Professor Arnaud Chevalier | Head of Department Economics
“My why… is exploring how the economy impacts family decisions."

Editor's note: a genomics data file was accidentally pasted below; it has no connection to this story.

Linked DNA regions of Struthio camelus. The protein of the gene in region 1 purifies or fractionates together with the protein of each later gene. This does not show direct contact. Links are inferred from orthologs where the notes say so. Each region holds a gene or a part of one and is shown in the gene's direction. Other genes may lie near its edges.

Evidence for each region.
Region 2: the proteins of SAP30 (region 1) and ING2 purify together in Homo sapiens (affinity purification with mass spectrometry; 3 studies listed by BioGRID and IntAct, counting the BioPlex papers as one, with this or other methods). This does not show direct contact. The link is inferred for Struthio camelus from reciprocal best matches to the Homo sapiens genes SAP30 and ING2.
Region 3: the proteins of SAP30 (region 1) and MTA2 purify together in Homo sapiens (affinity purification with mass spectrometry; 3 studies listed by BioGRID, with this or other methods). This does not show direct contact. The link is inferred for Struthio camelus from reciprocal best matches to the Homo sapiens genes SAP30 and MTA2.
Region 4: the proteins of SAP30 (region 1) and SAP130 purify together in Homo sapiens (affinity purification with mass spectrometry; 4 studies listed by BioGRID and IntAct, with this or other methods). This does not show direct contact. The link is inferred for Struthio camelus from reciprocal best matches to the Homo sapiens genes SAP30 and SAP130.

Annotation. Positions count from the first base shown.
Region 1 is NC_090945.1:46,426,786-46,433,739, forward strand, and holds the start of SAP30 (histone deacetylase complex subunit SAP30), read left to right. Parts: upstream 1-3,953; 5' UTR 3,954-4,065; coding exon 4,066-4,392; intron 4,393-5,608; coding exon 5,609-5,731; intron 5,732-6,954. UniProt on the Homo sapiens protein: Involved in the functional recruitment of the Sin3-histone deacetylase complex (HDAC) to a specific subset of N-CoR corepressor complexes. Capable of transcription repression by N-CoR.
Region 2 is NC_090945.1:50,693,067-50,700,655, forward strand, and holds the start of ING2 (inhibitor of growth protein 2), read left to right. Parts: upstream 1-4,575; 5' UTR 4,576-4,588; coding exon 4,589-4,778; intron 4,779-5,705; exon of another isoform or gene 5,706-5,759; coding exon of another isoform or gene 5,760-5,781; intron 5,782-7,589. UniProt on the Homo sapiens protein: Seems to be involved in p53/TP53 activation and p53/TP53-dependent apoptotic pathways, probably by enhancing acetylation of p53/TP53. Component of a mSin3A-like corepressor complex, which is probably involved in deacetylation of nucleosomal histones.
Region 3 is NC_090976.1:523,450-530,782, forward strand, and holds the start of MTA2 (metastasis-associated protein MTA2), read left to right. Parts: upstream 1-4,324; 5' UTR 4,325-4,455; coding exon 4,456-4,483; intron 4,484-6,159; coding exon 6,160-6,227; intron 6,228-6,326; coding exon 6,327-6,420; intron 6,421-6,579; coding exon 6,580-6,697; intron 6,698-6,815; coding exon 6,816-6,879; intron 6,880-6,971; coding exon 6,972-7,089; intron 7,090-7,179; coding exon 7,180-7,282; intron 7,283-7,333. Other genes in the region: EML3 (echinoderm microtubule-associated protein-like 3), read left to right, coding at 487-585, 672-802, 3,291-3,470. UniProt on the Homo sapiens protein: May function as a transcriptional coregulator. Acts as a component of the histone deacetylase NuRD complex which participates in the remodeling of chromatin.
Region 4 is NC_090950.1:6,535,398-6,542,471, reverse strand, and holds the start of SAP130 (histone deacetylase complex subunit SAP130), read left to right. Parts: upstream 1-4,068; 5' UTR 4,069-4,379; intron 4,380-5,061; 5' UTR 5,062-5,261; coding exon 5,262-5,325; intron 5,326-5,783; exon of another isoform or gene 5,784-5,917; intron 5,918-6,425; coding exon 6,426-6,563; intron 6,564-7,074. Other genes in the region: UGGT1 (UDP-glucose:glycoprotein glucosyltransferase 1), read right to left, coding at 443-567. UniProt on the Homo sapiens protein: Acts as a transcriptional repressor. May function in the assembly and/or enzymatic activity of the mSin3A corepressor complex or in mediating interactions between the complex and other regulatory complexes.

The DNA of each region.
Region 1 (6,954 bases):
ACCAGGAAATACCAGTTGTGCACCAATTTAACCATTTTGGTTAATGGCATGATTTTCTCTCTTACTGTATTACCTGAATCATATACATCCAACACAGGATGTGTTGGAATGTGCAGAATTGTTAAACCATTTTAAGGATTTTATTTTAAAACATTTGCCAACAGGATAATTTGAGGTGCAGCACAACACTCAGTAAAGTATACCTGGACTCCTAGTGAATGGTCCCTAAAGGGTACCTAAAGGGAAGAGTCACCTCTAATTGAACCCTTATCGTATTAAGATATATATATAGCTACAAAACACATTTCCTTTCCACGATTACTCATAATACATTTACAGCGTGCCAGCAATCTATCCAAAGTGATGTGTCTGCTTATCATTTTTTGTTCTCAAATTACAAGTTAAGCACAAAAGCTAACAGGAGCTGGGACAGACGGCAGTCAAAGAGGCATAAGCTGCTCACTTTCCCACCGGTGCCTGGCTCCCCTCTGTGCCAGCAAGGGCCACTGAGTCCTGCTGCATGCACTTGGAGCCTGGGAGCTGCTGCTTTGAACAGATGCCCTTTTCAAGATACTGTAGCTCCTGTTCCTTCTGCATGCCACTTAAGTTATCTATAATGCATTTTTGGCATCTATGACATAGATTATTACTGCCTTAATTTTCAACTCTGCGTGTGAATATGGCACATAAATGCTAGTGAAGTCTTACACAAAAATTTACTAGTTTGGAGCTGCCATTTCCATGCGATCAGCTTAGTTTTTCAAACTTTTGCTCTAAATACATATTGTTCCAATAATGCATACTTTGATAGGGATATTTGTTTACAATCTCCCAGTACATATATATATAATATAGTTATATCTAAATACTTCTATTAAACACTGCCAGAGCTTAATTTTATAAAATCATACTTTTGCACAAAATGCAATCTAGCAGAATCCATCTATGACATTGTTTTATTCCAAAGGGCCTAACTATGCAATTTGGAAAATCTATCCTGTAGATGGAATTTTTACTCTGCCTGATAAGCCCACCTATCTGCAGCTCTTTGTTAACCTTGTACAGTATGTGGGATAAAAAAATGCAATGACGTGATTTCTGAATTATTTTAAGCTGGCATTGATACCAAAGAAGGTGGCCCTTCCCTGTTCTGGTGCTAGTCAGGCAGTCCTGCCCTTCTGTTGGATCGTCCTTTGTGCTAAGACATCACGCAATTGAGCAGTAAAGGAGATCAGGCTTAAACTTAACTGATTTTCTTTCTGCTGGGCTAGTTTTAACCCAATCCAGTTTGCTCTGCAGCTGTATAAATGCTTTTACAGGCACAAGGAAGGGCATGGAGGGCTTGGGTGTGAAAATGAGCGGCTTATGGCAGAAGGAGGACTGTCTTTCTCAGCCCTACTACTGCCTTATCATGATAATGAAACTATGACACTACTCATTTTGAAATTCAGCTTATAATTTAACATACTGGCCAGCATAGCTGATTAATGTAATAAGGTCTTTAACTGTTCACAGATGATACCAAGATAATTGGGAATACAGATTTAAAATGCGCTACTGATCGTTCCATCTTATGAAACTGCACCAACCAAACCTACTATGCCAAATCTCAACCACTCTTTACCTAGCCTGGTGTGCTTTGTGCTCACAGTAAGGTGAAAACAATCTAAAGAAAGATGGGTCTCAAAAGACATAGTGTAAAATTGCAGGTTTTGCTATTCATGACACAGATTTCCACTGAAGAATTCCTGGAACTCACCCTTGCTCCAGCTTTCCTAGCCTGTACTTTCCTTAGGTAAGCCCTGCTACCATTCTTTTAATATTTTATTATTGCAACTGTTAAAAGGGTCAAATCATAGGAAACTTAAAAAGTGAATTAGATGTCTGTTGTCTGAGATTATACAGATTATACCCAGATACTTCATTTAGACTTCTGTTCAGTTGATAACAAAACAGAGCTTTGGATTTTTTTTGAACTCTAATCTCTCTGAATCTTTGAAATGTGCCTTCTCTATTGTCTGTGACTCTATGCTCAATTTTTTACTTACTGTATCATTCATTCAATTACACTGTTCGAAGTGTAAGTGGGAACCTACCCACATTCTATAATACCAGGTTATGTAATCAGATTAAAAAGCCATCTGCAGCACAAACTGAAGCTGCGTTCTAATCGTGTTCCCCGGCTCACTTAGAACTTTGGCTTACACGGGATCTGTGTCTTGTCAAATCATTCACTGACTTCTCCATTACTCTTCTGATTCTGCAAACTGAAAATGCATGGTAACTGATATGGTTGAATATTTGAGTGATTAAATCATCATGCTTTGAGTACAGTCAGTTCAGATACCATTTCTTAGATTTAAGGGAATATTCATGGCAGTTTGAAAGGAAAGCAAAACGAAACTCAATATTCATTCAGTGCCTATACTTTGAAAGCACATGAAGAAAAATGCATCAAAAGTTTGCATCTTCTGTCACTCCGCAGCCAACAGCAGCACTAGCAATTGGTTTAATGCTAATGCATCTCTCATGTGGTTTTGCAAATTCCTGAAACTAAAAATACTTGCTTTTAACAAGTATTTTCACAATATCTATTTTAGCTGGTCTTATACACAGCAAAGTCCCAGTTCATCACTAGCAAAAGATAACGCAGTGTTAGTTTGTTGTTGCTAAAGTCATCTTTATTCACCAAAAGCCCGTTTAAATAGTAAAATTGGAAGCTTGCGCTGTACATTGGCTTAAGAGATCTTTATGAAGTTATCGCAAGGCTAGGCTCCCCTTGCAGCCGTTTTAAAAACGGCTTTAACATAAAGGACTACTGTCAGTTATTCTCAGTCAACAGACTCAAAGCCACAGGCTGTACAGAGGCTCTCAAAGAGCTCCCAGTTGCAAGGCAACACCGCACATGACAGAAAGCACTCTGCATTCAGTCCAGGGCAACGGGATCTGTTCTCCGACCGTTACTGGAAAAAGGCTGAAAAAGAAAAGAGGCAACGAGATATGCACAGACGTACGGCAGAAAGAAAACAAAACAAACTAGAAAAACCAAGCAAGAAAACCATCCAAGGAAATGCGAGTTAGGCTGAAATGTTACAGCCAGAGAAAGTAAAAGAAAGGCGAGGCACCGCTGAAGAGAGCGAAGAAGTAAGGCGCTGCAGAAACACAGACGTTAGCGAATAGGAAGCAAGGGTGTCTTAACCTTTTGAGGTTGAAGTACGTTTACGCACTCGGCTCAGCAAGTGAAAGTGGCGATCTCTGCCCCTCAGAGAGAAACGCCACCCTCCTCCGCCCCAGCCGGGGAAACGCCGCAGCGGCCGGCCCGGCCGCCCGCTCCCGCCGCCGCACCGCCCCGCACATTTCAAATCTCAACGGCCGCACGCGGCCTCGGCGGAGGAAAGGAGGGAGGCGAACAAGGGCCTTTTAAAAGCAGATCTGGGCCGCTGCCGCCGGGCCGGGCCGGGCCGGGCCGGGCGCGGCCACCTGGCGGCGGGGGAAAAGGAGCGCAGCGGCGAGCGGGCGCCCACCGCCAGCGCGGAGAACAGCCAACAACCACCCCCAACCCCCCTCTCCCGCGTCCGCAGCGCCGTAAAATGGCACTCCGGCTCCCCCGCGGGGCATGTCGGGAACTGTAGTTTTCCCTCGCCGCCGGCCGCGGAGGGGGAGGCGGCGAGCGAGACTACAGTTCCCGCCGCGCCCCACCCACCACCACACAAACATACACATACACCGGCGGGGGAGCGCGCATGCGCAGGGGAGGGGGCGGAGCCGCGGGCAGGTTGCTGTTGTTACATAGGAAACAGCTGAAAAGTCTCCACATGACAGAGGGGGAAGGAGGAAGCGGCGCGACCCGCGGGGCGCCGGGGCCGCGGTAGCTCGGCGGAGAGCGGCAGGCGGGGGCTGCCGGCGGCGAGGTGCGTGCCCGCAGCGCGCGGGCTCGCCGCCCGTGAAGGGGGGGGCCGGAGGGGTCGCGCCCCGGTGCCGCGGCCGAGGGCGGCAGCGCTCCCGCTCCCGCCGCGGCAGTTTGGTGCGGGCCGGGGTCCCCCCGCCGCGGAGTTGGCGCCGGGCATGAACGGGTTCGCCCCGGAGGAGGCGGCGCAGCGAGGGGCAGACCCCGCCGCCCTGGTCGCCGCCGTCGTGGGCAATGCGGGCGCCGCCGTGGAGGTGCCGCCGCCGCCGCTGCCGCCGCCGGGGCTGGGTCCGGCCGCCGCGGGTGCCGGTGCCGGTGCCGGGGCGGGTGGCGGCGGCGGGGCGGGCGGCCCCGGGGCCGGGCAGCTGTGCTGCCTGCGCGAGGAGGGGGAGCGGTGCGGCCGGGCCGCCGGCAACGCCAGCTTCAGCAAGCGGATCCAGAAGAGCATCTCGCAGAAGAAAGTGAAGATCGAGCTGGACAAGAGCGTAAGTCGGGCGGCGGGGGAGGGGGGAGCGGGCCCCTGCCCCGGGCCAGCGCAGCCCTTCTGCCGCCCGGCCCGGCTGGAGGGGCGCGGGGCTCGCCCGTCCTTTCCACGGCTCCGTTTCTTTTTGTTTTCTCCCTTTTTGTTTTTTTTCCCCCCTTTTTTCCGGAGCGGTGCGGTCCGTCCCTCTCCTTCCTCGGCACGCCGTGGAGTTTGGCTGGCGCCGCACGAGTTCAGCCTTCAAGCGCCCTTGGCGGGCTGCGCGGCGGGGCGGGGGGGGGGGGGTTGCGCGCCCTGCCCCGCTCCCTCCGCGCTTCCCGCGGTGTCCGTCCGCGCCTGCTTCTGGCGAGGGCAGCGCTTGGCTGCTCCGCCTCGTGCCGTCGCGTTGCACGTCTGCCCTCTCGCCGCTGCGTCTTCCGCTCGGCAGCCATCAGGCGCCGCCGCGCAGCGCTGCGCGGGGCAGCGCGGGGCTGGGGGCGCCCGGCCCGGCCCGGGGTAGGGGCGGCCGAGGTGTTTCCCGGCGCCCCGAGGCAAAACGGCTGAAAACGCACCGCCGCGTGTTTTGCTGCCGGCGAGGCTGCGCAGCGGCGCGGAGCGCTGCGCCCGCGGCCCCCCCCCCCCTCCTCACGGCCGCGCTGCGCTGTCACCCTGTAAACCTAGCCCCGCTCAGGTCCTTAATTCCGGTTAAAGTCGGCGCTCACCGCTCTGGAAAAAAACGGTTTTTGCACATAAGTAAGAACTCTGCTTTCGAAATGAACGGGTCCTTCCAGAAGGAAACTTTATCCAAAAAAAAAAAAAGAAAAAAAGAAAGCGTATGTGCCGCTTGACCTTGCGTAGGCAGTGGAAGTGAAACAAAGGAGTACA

I’m particularly interested in how individuals make decisions regarding education, health or even fertility; with this knowledge, and economic models we can help designing policies giving all the same opportunities. Do children conceived when economic conditions are very uncertain exhibit different life outcomes, and what could be the reasons? To answer this question, I and Professor Olivier Marie (Erasmus University) study the children born just after the unexpected fall of the Berlin Wall in November 1989. This event led to a high level of economic uncertainty and a massive drop in birth. Compared to their peers conceived just before the end of communism in East Germany, these ‘Children of the Wall’ perform much worse at school from an early age, and are over-represented among low achievers. Importantly, despite not being substantially poorer, these parents provided less educational input to their children. The children themselves rate their emotional relationship with their mothers very poorly, as do their older siblings, although they were born in the relatively certain times of East German Communism. We thus conclude that this small cohort born after the fall of the wall was composed of children whose parents were less skilled at parenting. Policies like early childcare/ parenting help should be implemented to mediate the effect of being born in such a cohort.